I have to get back to work, but I did want you to get another idea of what you think you have here, and how it may differ from what you think you have and how it is the same as what you think you have, which I see as a very good thing.


(Retired Professor & Minister.) #10

Add the Dunning-Kruger Effect, and it can be a very difficult reality to overcome.

I’ve somehow never before come upon that excellent Upton Sinclair quotation.


(S. Joshua Swamidass) #11

Really helpful everyone, especially @jongarvey and @Revealed_Cosmology. I’m gonna be rewriting this post.


(S. Joshua Swamidass) #12

So I condensed it down, and removed the band imagery. I think the key message is pretty easy to follow now.


(Brad Cooper) #13

Hi @swamidass. Just to clarify, you say this this article that there are four main voices, but then list six of them?


(S. Joshua Swamidass) #14

I will be revising that article soon.

The four voices are YEC, OEC, TE, and ID. The main organizations associated with these voices are Answers in Genesis, Reasons to Believe, BioLogos and Discovery.


(Guy Coe) #15

It actually might be more accurate to say The Center for Science and Culture, which is a sub-branch of the Discovery Institute. The distinction is relevant in pointing out that, although all kinds of transportation and other advocacy work goes on there at the larger DI effort, ID itself is, by contrast, an advocacy based more on the public perception of its blogs and events. Yes, behind the scenes academic freedom and other work proceeds, but an awful lot of it is media-based, with research work proceeding quietly in the background. My two cents.


(S. Joshua Swamidass) #16

(S. Joshua Swamidass) #17

(S. Joshua Swamidass) #18

After much contemplation I decided to take the main post down. The label I used created a great deal of controversy, more than I expected. The issues I’m dealing with here are real, but we cannot yet agree on terminology. For now, I want steer clear of the controversy with this organization. Let us see how things develop.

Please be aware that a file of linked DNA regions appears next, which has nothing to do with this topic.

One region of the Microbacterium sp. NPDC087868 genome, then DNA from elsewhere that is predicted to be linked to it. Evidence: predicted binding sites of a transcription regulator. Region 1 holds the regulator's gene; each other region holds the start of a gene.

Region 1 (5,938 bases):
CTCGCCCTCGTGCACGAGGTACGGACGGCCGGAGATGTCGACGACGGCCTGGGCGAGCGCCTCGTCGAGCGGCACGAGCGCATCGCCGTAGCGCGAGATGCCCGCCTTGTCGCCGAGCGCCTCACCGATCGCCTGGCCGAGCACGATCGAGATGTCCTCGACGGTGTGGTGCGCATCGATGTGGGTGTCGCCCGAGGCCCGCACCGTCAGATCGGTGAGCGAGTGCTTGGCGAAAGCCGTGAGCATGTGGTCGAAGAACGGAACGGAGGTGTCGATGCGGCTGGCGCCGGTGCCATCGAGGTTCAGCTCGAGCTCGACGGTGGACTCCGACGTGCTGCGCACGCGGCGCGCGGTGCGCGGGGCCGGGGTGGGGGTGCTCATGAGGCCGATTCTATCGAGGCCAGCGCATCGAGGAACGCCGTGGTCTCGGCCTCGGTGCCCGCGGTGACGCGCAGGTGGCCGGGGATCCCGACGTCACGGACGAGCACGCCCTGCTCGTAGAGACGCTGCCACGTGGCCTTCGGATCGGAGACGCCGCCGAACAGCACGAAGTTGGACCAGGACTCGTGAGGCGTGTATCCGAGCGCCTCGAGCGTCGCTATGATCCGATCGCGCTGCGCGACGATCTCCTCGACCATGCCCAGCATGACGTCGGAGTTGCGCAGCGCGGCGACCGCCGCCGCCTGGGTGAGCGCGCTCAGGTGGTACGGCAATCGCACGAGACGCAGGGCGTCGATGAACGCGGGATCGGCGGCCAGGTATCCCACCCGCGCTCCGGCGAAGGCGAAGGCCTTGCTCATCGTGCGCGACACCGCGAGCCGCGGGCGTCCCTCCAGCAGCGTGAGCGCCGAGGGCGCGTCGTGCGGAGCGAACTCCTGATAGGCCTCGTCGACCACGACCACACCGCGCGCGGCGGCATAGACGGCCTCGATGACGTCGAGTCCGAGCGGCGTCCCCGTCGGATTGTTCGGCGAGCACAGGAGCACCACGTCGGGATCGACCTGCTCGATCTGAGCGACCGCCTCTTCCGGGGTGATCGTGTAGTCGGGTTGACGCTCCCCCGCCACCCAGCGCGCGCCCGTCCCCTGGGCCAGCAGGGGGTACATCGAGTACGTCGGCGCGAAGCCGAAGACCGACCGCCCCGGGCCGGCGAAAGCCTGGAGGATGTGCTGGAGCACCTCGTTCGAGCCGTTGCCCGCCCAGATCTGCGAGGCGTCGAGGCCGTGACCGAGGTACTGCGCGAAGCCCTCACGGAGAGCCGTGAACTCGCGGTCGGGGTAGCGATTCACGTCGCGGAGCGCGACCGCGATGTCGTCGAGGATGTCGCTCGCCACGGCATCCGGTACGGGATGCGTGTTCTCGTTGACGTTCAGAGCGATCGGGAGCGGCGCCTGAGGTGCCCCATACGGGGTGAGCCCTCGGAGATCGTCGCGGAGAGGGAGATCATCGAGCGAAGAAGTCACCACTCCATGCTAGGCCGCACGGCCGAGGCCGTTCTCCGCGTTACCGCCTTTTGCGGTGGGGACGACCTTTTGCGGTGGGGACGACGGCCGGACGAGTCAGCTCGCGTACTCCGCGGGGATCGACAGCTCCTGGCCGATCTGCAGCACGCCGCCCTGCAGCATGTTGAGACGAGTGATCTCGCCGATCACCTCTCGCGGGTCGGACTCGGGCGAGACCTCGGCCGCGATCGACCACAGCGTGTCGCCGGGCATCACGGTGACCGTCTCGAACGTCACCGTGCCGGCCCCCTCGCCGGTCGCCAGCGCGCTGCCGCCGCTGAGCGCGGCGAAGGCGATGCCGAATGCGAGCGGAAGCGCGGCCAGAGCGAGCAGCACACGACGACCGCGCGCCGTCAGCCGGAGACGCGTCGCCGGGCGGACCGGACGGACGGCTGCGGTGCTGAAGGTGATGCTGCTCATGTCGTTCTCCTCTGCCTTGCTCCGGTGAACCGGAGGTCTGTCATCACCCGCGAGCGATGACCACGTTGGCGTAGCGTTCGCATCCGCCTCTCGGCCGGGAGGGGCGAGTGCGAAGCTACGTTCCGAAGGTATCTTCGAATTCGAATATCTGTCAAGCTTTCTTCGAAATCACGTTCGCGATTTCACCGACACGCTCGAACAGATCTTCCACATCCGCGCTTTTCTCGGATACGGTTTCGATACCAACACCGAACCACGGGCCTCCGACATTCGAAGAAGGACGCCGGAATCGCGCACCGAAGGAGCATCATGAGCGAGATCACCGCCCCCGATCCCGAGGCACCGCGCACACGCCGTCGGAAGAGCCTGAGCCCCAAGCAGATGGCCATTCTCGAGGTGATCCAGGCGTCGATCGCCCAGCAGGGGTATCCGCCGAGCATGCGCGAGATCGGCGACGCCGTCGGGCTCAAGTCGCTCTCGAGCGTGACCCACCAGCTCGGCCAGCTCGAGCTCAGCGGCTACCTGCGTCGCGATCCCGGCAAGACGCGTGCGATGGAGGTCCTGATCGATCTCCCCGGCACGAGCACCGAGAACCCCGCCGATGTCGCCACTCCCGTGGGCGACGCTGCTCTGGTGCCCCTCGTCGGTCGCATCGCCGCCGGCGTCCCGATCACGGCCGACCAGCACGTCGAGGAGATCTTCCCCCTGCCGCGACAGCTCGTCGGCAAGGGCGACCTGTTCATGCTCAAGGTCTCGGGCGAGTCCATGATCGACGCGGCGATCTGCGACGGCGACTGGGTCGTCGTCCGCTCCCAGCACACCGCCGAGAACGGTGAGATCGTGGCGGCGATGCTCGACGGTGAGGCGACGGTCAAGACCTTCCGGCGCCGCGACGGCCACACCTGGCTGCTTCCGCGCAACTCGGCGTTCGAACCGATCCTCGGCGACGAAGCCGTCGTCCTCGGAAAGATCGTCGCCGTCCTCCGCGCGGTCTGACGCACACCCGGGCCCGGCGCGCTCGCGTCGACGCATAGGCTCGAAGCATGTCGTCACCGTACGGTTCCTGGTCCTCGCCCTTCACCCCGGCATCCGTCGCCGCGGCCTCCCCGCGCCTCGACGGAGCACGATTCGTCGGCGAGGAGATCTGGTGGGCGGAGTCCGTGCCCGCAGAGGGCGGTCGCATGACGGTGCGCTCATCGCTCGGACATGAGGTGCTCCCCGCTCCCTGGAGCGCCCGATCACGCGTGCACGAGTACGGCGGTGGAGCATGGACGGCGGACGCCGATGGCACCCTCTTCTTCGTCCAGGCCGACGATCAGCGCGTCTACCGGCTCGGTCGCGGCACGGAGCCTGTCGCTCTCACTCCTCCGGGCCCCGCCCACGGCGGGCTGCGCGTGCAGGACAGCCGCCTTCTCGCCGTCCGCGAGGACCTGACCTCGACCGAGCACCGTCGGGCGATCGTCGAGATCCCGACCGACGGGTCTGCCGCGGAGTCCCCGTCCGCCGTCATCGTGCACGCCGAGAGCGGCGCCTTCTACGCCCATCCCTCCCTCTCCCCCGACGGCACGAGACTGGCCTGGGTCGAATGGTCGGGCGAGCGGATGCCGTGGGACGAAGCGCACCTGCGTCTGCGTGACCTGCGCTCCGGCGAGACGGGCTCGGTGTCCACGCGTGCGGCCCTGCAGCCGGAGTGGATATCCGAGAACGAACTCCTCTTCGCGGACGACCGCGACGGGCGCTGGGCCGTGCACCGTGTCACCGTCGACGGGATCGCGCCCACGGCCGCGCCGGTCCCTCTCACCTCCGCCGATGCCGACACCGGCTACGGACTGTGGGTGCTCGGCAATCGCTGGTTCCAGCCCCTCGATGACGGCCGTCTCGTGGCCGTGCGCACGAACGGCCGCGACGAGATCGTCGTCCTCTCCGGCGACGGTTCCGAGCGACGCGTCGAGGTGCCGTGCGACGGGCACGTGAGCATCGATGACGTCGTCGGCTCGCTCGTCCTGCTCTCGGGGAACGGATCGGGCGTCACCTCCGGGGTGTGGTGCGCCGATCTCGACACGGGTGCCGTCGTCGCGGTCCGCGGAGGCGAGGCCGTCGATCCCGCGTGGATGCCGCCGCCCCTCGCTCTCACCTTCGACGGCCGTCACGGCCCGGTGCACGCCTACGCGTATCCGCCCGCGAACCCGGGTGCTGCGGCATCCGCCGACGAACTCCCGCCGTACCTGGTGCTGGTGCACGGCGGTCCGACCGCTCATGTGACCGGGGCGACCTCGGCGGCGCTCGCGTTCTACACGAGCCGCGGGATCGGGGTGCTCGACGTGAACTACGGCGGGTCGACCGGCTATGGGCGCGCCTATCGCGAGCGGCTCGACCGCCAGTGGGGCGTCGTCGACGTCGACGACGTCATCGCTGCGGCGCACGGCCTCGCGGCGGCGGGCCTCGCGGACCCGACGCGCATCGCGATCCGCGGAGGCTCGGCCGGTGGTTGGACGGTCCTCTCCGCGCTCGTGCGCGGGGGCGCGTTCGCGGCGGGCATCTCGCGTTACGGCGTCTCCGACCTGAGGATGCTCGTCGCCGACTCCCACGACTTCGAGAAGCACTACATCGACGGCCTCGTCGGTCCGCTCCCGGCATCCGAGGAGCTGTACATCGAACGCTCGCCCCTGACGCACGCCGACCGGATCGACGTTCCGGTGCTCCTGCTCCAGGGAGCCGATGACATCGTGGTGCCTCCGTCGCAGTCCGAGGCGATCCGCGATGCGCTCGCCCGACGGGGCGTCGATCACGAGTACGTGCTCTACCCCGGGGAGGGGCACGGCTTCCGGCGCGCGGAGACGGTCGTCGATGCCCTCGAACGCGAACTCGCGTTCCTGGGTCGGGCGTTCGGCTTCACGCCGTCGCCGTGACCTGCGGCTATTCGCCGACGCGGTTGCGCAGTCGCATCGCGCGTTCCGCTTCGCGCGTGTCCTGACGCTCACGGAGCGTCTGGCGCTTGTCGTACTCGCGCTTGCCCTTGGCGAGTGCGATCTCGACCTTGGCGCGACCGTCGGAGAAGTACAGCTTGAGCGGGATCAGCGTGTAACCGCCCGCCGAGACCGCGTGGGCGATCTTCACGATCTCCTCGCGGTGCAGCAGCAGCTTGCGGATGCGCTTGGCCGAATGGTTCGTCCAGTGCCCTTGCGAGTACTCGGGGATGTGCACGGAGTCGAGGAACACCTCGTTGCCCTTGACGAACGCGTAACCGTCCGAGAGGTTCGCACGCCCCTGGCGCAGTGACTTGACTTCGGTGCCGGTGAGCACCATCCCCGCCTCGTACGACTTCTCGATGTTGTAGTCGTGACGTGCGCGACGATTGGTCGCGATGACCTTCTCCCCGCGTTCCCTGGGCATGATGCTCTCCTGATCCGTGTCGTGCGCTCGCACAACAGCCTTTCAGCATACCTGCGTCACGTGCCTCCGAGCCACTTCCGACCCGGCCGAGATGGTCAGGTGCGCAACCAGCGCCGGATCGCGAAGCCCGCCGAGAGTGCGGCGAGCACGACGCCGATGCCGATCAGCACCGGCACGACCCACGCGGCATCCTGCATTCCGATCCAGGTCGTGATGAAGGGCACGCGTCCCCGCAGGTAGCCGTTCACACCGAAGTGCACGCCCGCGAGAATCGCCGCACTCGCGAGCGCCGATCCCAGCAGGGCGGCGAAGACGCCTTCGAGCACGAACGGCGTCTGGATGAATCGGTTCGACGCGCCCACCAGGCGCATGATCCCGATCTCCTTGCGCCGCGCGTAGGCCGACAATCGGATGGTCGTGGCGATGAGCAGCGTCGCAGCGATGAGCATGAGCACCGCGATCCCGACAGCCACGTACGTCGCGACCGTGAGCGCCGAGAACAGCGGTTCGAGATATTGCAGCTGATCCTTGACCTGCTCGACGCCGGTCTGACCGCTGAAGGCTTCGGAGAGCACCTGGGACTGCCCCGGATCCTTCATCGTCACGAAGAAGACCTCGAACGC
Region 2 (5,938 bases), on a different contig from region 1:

(S. Joshua Swamidass) #19

Some have noted that I withdrew the original post on the blog. I explained this here:

For example, I created an unintentional mess last week with a blog post here. In attempt to publicly workout who we are at Peaceful Science, I proposed the term “post-evangelical” in reference to another organization. Big mistake. Whatever real dynamics I might have referenced, that term was not received well. In the interest of comity, I withdrew the post and am genuinely sorry for the conflict it stirred up. I am still looking for a good term to describe the differences in our approach, but that was clearly the wrong way to explain it. I am genuinely sorry for the conflict that stirred up.

I wonder if this sort contentious misunderstanding might be more likely where the line blurs between official and unofficial positions, between settled and unsettled thoughts. Going forward I do hope to be good at retracting this quickly, and clarifying where I have made mistakes, I have done in the past and am doing right here. No matter what, public online communication is going to be an ongoing risk for everyone.

Seeing this risk, some will withdraw from meaningful digital dialogue all together, but that would be a tragedy. Some of the best examples of real progress and dialogue are taking place in online conversations right now. Instead of withdrawing, I hope we can be a community of grace , that will tolerate and forgive missteps in public. Everyone takes a risk when they communicate in public, but it might be the only way we can all move forward in such a fragmented and interdisciplinary context.


(S. Joshua Swamidass) #21